Qualitative, Quantitative and Desk Research
We know that your business needs to move fast to outrun competitors and capture market opportunities. You will find us a responsive partner. We believe that market research is most valuable when it’s conducted quickly and efficiently and when its results inspire action.
Our mission is to create the right market research solution for your business need. That’s why, before we do anything else, we make sure that we understand your business and the specific questions you’re looking to answer. Then, we recommend the most efficient research path that best serves your unique business needs. It’s important to us that, throughout our work together, you not only find answers to your business questions but you feel that you work with a trusted partner who understands your business and wants you to succeed.
Market research breaks down into three main types, qualitative, quantitative and desk (or secondary). There is no, one 'best' method as they each have advantages and drawbacks and are appropriate to use in different situations.
Below is a quick illustration of the different types. If you are considering research, speak to us and we will be happy to give guidance on the best approach for your specific needs and budget.
In simple terms, qualitative techniques are used to help answer 'why?' objectives and quantitative techniques for 'how many?'.
Research techniques can be used stand-alone or in conjunction with others.
Costs (and time needed) vary depending on the technique used, how easy/difficult it will be to find the required people and their willingness to take part.
Qualitative techniques are more exploratory in nature, designed to understand issues in detail and to understand 'why' people respond how they do.
The main approaches include: focus groups, 1-1 interviews and observation.
The techniques are open or semi-structured to allow participants to freely express themselves and for the researcher to react and probe emerging areas in more detail.
Being exploratory, it can work well at the beginning of a project to give an initial understanding and identify key issues. For example, it is great for informing creative work and the design of questionnaires.
Equally, it can work very well at the end of a project, for example to probe any surprising results in more detail or to explain why people gave the ratings they did.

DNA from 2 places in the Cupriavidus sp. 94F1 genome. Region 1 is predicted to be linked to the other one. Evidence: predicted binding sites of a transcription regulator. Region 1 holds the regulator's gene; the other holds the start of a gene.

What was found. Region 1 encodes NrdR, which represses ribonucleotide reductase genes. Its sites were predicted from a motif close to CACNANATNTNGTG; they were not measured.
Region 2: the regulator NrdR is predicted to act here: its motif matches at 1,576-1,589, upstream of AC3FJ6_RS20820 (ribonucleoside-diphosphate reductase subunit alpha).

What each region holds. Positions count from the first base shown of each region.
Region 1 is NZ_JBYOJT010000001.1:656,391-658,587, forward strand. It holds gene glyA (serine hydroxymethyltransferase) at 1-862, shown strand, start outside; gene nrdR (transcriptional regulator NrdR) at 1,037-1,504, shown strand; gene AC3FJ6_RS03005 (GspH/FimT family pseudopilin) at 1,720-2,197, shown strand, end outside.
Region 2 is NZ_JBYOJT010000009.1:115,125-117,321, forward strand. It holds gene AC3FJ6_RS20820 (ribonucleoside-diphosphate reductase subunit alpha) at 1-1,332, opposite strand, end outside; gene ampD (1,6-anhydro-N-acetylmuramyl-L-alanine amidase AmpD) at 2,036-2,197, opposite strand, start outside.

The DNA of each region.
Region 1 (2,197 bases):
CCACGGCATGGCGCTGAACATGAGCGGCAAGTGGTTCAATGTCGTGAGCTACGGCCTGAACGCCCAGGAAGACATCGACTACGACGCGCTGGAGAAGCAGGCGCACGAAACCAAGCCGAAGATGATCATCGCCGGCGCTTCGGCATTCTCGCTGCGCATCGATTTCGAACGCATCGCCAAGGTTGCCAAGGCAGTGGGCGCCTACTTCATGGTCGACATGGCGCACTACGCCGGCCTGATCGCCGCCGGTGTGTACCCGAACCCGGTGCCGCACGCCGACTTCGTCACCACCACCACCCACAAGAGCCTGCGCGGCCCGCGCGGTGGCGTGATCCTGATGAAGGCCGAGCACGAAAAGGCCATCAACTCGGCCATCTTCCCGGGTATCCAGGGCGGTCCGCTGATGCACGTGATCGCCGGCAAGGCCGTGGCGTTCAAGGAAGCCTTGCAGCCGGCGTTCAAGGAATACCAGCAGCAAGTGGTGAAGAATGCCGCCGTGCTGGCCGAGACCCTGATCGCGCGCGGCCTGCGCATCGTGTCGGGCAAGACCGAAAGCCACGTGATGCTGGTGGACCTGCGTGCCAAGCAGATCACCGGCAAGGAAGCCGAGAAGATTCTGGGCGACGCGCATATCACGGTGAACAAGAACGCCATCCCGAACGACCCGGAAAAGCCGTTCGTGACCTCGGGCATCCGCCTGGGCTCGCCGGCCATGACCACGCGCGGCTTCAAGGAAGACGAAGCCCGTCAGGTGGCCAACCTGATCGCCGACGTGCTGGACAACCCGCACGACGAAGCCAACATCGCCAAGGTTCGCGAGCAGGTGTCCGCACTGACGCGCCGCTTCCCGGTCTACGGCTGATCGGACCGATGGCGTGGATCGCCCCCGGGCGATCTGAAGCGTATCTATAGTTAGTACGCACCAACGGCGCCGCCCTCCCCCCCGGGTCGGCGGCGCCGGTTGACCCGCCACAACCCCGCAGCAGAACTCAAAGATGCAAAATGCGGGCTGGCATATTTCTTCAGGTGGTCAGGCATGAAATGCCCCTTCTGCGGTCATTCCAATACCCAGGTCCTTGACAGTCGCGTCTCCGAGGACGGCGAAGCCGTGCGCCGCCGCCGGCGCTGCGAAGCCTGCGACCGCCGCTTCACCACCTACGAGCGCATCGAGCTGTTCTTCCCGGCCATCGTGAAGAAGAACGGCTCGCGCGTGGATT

Open and exploratory
Tells you Why?
Small number of participants
Indicative rather than robust findings
Quantitative involves larger numbers of people to give more robust results.
The main technique is a questionnaire completed online, by telephone or in person.
The majority of questions will be tick box types (yes/no, rating on a scale of 1-5 etc.) to help deliver best return on the investment.
This approach works very well when greater certainty is needed or where differences between different sub-groups are important.
The number of participants will vary for each client depending on their needs. After a point, larger samples are simply not worth the added investment required.
Closed and consistent
Tells you How many?
Large number of participants
Desk / Secondary
Desk research involves finding and analysis existing information such as published reports.
This approach can be considerably cheaper than qualitative & quantitative research and is works very well for market studies, competitor information etc.
However, it is reliant on finding published information which may or may not be available, up to date or from credible sources. Information availability and quality varies considerably by market and especially by country
Good desk research involves:
Going beyond Google
Searching and using a variety of information sources.
Carefully considering the timeliness and credibility of information
Using a solid analysis framework.
Validating findings by talking to relevant experts.
Further information about our desk research service is given here.